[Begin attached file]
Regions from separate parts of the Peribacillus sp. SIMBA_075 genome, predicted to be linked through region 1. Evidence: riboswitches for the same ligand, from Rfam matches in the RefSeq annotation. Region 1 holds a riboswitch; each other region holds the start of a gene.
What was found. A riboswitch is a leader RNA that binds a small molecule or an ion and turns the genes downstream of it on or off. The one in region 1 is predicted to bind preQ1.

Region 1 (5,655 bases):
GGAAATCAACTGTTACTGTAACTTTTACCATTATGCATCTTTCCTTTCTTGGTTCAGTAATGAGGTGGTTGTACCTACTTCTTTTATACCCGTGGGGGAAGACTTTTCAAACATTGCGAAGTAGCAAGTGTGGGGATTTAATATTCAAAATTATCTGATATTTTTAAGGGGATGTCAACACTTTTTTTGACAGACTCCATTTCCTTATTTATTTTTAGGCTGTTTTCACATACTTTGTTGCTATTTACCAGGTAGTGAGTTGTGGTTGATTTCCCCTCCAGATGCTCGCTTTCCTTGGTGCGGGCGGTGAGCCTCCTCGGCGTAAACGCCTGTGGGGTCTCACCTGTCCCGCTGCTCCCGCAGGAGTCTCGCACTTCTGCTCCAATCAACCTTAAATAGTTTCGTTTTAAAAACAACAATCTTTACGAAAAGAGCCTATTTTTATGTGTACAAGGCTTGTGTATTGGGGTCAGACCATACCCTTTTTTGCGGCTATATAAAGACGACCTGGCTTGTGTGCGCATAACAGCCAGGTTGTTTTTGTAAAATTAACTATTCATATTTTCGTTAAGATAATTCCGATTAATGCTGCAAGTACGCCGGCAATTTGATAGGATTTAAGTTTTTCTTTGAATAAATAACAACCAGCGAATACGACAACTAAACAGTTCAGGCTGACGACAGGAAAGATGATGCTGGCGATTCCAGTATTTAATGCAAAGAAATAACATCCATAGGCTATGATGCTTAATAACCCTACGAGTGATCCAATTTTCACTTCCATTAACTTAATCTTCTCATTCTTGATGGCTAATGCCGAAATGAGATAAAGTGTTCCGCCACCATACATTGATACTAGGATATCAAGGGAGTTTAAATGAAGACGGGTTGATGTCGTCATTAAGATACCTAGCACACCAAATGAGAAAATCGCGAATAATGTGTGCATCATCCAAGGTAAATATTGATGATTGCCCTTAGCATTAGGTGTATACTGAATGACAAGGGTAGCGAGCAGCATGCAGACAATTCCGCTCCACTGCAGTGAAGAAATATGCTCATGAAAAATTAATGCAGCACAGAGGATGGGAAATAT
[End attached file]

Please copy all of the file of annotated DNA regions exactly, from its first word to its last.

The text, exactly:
Regions from separate parts of the Peribacillus sp. SIMBA_075 genome, predicted to be linked through region 1. Evidence: riboswitches for the same ligand, from Rfam matches in the RefSeq annotation. Region 1 holds a riboswitch; each other region holds the start of a gene.
What was found. A riboswitch is a leader RNA that binds a small molecule or an ion and turns the genes downstream of it on or off. The one in region 1 is predicted to bind preQ1.

Region 1 (5,655 bases):
GGAAATCAACTGTTACTGTAACTTTTACCATTATGCATCTTTCCTTTCTTGGTTCAGTAATGAGGTGGTTGTACCTACTTCTTTTATACCCGTGGGGGAAGACTTTTCAAACATTGCGAAGTAGCAAGTGTGGGGATTTAATATTCAAAATTATCTGATATTTTTAAGGGGATGTCAACACTTTTTTTGACAGACTCCATTTCCTTATTTATTTTTAGGCTGTTTTCACATACTTTGTTGCTATTTACCAGGTAGTGAGTTGTGGTTGATTTCCCCTCCAGATGCTCGCTTTCCTTGGTGCGGGCGGTGAGCCTCCTCGGCGTAAACGCCTGTGGGGTCTCACCTGTCCCGCTGCTCCCGCAGGAGTCTCGCACTTCTGCTCCAATCAACCTTAAATAGTTTCGTTTTAAAAACAACAATCTTTACGAAAAGAGCCTATTTTTATGTGTACAAGGCTTGTGTATTGGGGTCAGACCATACCCTTTTTTGCGGCTATATAAAGACGACCTGGCTTGTGTGCGCATAACAGCCAGGTTGTTTTTGTAAAATTAACTATTCATATTTTCGTTAAGATAATTCCGATTAATGCTGCAAGTACGCCGGCAATTTGATAGGATTTAAGTTTTTCTTTGAATAAATAACAACCAGCGAATACGACAACTAAACAGTTCAGGCTGACGACAGGAAAGATGATGCTGGCGATTCCAGTATTTAATGCAAAGAAATAACATCCATAGGCTATGATGCTTAATAACCCTACGAGTGATCCAATTTTCACTTCCATTAACTTAATCTTCTCATTCTTGATGGCTAATGCCGAAATGAGATAAAGTGTTCCGCCACCATACATTGATACTAGGATATCAAGGGAGTTTAAATGAAGACGGGTTGATGTCGTCATTAAGATACCTAGCACACCAAATGAGAAAATCGCGAATAATGTGTGCATCATCCAAGGTAAATATTGATGATTGCCCTTAGCATTAGGTGTATACTGAATGACAAGGGTAGCGAGCAGCATGCAGACAATTCCGCTCCACTGCAGTGAAGAAATATGCTCATGAAAAATTAATGCAGCACAGAGGATGGGAAATAT